Although arguably more intimate than vaginal or anal intercourse, oral sex is the new third and a half base. To put off taking their relationship to the next level and all of its risky consequences – including pregnancy and STDs – teens are giving their male partners blow jobs and eating out their female partners like it’s no big deal. Unfortunately, they do not realize that these behaviors can also lead to some unwanted party favors.
Between 1973 and 2004, the rate of HPV-related oral cancers among people in their 40s has almost doubled, according to researchers from Johns Hopkins. By “bathing [their throats] with HPV-infected fluid” – possibly THE BEST description of oral sex, I might add – Dr. Bernadine Healy implies that teens are significantly increasing their chances of developing cancer in their tonsils and at the base of their tongues. This is based on the idea that the number of teens engaging in oral sex has significantly increased in recent years. However, sexperts at Guttmacher and SIECUS argue that this might be a misconception: it’s possible that this much oral masturbation has been around for a long time, but teens have just kept it to themselves. Regardless, it is known that rates of STDs are on the rise, and we must protect our youth.
According to Dr. Healy, the solution is simple: scare the beep out of them. In a recent U.S. News and World Report posting, Dr. Healy states that “providing our young people with graphic medical information and stern parental and medical guidance is long overdue.” That’s right, show them gruesome pictures of the worst cases of pharyngeal gonorrhea and oropharyngeal cancer ever documented and then try to convince them that this could happen to them. On top of that, have their parents remind them to abstain from any and all sexual activity, including oral sex, every time they leave their house. Right, that should totally work…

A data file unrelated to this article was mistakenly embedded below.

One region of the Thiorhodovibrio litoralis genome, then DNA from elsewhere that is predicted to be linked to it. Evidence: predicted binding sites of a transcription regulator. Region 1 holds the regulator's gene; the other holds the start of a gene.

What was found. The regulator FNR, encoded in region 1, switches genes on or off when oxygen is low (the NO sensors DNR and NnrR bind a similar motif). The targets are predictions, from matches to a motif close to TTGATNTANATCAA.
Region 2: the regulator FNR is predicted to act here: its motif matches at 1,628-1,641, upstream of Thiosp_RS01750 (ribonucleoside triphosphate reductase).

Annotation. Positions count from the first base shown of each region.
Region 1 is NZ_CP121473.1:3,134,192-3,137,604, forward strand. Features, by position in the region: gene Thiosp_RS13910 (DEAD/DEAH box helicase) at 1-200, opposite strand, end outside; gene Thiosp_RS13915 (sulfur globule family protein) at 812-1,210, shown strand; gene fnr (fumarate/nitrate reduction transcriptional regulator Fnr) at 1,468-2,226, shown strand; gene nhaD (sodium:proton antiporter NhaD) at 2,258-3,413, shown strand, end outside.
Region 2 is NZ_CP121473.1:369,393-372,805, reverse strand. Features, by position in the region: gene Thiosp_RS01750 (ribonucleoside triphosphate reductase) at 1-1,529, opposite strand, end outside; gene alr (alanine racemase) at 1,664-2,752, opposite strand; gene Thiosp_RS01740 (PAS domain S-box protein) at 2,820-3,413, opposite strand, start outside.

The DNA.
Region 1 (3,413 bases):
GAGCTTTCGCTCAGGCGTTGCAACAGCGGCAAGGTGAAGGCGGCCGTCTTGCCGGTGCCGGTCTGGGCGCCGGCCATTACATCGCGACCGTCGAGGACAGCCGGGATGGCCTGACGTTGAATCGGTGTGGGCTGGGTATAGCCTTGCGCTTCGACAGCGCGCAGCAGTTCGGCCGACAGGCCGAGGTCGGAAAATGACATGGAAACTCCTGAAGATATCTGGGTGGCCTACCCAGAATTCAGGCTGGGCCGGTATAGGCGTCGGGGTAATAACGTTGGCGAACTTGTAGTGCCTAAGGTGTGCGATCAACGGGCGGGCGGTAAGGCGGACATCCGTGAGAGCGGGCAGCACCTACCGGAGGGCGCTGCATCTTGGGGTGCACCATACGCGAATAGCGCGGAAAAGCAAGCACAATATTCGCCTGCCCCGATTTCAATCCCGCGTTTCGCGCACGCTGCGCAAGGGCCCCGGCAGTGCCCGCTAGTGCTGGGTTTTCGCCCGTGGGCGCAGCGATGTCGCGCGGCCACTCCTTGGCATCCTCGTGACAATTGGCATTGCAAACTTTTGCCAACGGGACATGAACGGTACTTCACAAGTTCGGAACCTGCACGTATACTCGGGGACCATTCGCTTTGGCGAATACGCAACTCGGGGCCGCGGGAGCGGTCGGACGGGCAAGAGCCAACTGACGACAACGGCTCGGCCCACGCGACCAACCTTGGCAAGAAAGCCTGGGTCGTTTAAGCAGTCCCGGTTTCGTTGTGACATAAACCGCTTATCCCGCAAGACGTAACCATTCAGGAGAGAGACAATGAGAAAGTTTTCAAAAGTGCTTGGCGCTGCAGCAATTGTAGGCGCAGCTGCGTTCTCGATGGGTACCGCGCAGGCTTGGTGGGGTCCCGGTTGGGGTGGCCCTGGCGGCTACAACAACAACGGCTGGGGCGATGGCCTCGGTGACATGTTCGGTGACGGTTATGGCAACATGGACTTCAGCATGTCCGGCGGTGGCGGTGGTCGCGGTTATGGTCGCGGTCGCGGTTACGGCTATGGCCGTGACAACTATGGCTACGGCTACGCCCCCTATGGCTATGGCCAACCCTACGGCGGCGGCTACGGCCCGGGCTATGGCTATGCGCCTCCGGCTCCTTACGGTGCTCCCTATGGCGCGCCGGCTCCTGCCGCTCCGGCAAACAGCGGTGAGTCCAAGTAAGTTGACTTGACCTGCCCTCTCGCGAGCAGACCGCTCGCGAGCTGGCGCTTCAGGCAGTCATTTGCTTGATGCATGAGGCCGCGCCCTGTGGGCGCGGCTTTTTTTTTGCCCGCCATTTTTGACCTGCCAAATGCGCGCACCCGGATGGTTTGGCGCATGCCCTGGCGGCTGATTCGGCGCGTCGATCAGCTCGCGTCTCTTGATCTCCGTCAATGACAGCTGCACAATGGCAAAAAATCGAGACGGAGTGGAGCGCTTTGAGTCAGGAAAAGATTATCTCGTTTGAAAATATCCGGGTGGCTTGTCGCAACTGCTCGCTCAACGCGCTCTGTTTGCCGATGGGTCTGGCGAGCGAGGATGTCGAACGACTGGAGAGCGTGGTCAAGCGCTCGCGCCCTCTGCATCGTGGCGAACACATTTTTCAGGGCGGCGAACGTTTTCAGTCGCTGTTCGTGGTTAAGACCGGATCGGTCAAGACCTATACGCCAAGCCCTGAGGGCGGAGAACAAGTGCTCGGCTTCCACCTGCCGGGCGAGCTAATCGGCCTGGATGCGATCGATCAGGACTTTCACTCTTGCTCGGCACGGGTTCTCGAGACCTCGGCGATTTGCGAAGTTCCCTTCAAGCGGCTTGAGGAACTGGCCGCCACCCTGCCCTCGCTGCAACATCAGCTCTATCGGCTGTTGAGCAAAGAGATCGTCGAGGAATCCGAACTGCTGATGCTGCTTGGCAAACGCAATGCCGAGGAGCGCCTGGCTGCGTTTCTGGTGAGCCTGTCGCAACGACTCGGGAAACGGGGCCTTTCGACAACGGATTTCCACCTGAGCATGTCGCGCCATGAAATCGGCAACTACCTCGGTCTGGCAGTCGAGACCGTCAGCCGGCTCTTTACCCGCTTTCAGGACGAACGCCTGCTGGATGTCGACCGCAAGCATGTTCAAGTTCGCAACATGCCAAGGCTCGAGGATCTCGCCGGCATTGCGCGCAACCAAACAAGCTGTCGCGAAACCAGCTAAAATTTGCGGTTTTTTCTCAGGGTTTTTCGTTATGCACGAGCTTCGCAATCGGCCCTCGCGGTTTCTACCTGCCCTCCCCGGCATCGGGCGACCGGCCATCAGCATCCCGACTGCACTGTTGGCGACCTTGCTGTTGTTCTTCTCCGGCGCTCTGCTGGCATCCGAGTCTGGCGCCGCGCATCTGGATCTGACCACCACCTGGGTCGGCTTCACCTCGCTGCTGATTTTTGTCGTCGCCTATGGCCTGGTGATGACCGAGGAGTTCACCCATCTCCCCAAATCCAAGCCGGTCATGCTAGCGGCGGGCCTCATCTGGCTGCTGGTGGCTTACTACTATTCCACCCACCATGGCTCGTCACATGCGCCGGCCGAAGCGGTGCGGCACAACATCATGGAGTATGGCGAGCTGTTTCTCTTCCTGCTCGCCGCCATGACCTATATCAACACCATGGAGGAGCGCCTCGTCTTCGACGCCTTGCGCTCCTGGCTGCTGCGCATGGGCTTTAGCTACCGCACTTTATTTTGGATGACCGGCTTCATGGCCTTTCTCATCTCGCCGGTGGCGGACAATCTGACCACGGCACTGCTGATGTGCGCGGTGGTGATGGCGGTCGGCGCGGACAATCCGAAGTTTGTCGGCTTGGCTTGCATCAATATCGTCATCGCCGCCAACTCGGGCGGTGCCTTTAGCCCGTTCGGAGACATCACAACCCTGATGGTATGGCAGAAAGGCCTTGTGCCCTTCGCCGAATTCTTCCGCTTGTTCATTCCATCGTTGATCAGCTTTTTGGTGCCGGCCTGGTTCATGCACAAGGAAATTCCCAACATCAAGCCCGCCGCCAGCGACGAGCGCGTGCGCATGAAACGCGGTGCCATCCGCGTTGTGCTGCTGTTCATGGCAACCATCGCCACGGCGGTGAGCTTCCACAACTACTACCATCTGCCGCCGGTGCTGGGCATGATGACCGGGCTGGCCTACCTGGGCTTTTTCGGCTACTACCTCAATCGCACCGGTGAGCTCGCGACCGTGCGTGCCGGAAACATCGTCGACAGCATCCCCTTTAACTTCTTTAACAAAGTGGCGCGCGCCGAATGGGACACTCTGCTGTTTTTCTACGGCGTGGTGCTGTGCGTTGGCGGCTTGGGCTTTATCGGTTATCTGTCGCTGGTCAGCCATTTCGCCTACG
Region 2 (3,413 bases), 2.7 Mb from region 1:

Wrong. As we all know, the scare tactics used by abstinence programs don’t work. Teens look at pictures of mouths, eyes, vaginas and penises with hideous blisters, patches of irritated skin, enflamed lumps, leaky pustules – well, you get the picture – and cannot conceive of the fact that their bodies would ever look like that after a few hookups. Although they need to be aware of the risks, it is more important to empower children to practice safe sex.
Also, what kid listens to everything their parents say? I mean, how many of you did things just because your parents told you not to, especially when their only explanation for not taking part in something seemingly fun was “Because it’s dangerous.” Does not the term adolescent refer to a developmental stage during which humans engage in rebellious acts? All hope it not lost, however; children do listen to their parents, but only when parents are truly willing to talk to them about things. Healy’s “stern guidance” is not the answer.
While Dr. Healy acknowledges that teaching safe sex is important, the doctor fails to recognize some of the less obvious downfalls of close-but-not-quite comprehensive sexuality education. The answer truly is a combination of comprehensive sexuality education for both parents and teens, including how to engage in open conversations regarding sexuality. Although some adults in positions of power do not know this, teens everywhere are beginning to fight the good fight. Just this week, junior high school students in Utah were lobbying lawmakers for better sex education. Because their parents know so little, they need teachers to tell them “how to have protected sex.” If children can understand that they will at some point need to know how to protect themselves from STDs and pregnancy, why can’t lawmakers?
Stephanie at Duvall